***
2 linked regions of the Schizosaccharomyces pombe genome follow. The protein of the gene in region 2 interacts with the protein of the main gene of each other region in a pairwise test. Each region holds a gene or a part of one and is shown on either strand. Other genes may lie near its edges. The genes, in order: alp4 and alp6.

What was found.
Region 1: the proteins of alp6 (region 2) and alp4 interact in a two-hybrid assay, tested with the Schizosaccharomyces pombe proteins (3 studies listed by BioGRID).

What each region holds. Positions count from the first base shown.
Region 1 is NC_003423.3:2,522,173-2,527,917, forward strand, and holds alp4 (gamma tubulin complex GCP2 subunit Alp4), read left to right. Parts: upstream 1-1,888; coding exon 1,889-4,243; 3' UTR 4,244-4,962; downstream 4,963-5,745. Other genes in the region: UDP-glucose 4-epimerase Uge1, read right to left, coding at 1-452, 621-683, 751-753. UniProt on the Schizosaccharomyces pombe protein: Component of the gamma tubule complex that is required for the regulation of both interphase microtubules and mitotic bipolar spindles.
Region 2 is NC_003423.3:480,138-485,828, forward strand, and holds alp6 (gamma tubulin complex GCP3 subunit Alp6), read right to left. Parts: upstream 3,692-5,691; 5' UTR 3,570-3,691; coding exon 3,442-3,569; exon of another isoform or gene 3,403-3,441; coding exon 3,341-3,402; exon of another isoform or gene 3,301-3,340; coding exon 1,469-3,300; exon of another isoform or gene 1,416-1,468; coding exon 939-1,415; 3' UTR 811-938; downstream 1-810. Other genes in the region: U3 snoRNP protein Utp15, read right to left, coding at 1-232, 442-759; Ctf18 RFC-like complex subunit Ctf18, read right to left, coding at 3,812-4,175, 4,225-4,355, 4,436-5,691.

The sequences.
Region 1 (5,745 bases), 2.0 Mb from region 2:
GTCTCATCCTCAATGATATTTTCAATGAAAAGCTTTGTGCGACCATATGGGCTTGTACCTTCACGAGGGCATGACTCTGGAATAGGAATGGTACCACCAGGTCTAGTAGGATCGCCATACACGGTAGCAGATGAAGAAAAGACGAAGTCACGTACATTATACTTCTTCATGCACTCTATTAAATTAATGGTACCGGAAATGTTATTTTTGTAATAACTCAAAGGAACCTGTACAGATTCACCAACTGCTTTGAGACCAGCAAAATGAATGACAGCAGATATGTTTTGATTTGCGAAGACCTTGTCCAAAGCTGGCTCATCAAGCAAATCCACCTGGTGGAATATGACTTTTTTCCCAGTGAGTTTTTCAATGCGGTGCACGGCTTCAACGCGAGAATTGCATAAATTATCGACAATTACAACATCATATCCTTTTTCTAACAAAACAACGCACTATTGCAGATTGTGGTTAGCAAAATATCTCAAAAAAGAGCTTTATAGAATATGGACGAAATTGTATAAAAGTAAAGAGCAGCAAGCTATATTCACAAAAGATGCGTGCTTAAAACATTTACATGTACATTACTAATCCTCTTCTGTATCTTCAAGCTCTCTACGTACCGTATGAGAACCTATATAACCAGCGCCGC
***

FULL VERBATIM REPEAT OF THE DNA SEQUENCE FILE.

2 linked regions of the Schizosaccharomyces pombe genome follow. The protein of the gene in region 2 interacts with the protein of the main gene of each other region in a pairwise test. Each region holds a gene or a part of one and is shown on either strand. Other genes may lie near its edges. The genes, in order: alp4 and alp6.

What was found.
Region 1: the proteins of alp6 (region 2) and alp4 interact in a two-hybrid assay, tested with the Schizosaccharomyces pombe proteins (3 studies listed by BioGRID).

What each region holds. Positions count from the first base shown.
Region 1 is NC_003423.3:2,522,173-2,527,917, forward strand, and holds alp4 (gamma tubulin complex GCP2 subunit Alp4), read left to right. Parts: upstream 1-1,888; coding exon 1,889-4,243; 3' UTR 4,244-4,962; downstream 4,963-5,745. Other genes in the region: UDP-glucose 4-epimerase Uge1, read right to left, coding at 1-452, 621-683, 751-753. UniProt on the Schizosaccharomyces pombe protein: Component of the gamma tubule complex that is required for the regulation of both interphase microtubules and mitotic bipolar spindles.
Region 2 is NC_003423.3:480,138-485,828, forward strand, and holds alp6 (gamma tubulin complex GCP3 subunit Alp6), read right to left. Parts: upstream 3,692-5,691; 5' UTR 3,570-3,691; coding exon 3,442-3,569; exon of another isoform or gene 3,403-3,441; coding exon 3,341-3,402; exon of another isoform or gene 3,301-3,340; coding exon 1,469-3,300; exon of another isoform or gene 1,416-1,468; coding exon 939-1,415; 3' UTR 811-938; downstream 1-810. Other genes in the region: U3 snoRNP protein Utp15, read right to left, coding at 1-232, 442-759; Ctf18 RFC-like complex subunit Ctf18, read right to left, coding at 3,812-4,175, 4,225-4,355, 4,436-5,691.

The sequences.
Region 1 (5,745 bases), 2.0 Mb from region 2:
GTCTCATCCTCAATGATATTTTCAATGAAAAGCTTTGTGCGACCATATGGGCTTGTACCTTCACGAGGGCATGACTCTGGAATAGGAATGGTACCACCAGGTCTAGTAGGATCGCCATACACGGTAGCAGATGAAGAAAAGACGAAGTCACGTACATTATACTTCTTCATGCACTCTATTAAATTAATGGTACCGGAAATGTTATTTTTGTAATAACTCAAAGGAACCTGTACAGATTCACCAACTGCTTTGAGACCAGCAAAATGAATGACAGCAGATATGTTTTGATTTGCGAAGACCTTGTCCAAAGCTGGCTCATCAAGCAAATCCACCTGGTGGAATATGACTTTTTTCCCAGTGAGTTTTTCAATGCGGTGCACGGCTTCAACGCGAGAATTGCATAAATTATCGACAATTACAACATCATATCCTTTTTCTAACAAAACAACGCACTATTGCAGATTGTGGTTAGCAAAATATCTCAAAAAAGAGCTTTATAGAATATGGACGAAATTGTATAAAAGTAAAGAGCAGCAAGCTATATTCACAAAAGATGCGTGCTTAAAACATTTACATGTACATTACTAATCCTCTTCTGTATCTTCAAGCTCTCTACGTACCGTATGAGAACCTATATAACCAGCGCCGC